Each one of us will increasingly be confronted with the same question in the coming years: what are you doing to reduce your carbon footprint?

There will be a relentless focus on emissions, be they from driving a car or heating a home.

The question will equally apply to one’s place of work.

It’s all part of a new era of accountability; of determining whether actions are helping to counter global warming or fuelling the climate crisis.

Every householder, business, farmer, local authority, multinational company, State body and Government department will have to answer that question and demonstrate how they are shaping up and making their contribution to decarbonisation.

Rightly, the biggest generators of carbon – notably in sectors such as transport, agriculture, heating, buildings, aviation, power generation and shipping – will be subject to the biggest demands, and the highest penalties for failing to deliver set targets.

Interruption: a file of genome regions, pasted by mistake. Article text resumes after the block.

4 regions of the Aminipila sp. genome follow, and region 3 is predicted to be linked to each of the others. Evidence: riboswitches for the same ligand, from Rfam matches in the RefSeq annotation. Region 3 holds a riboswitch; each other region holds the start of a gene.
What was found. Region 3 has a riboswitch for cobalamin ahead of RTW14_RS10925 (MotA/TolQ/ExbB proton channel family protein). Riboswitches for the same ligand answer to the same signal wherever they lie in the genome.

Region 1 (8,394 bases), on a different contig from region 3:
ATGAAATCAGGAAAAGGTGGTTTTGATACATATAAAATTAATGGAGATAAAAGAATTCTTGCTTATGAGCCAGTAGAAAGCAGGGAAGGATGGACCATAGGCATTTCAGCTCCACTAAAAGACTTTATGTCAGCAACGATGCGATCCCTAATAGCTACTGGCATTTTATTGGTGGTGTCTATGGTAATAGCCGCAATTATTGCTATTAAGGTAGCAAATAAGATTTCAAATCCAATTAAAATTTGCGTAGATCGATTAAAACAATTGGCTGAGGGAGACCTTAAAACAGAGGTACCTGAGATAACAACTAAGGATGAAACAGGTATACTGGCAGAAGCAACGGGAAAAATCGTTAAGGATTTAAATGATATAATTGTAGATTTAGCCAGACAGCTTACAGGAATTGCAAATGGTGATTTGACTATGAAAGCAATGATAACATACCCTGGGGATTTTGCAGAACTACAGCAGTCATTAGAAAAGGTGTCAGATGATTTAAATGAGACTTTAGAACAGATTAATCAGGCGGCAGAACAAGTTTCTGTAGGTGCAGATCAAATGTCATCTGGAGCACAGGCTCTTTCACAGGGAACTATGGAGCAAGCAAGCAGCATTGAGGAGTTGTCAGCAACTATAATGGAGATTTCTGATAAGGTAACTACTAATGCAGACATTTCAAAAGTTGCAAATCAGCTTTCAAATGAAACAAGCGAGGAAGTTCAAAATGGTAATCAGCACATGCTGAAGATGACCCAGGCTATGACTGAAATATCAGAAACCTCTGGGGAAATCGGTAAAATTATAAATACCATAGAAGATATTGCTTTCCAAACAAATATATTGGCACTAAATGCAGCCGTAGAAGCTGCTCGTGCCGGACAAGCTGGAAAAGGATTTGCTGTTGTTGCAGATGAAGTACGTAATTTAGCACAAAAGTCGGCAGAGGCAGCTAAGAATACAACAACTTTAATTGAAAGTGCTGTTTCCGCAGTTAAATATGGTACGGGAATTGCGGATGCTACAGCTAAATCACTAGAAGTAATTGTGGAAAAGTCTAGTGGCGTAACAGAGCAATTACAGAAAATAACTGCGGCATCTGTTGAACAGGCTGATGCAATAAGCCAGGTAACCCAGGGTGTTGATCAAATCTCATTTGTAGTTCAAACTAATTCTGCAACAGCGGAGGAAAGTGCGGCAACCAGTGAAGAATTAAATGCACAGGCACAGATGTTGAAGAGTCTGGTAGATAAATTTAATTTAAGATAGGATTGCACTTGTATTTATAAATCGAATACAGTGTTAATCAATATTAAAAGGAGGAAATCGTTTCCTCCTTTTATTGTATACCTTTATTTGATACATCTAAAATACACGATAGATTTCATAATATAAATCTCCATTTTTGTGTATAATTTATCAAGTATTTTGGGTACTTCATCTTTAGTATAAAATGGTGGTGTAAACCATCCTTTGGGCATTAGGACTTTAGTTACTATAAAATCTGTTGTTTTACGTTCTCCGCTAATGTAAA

Lives will undoubtedly change dramatically as Ireland decarbonises. Getting out of fossil fuels will be the single most important shift.

And if the “nudge” approach, as advocated by Taoiseach Leo Varadkar, does not work in big enough numbers, it will become increasing costly for those who persist with old polluting habits.

The Government plan sets demanding timelines for uptake of electric vehicles, retrofitting of homes, deployment of renewable energy, diversifying agriculture and reducing food waste.


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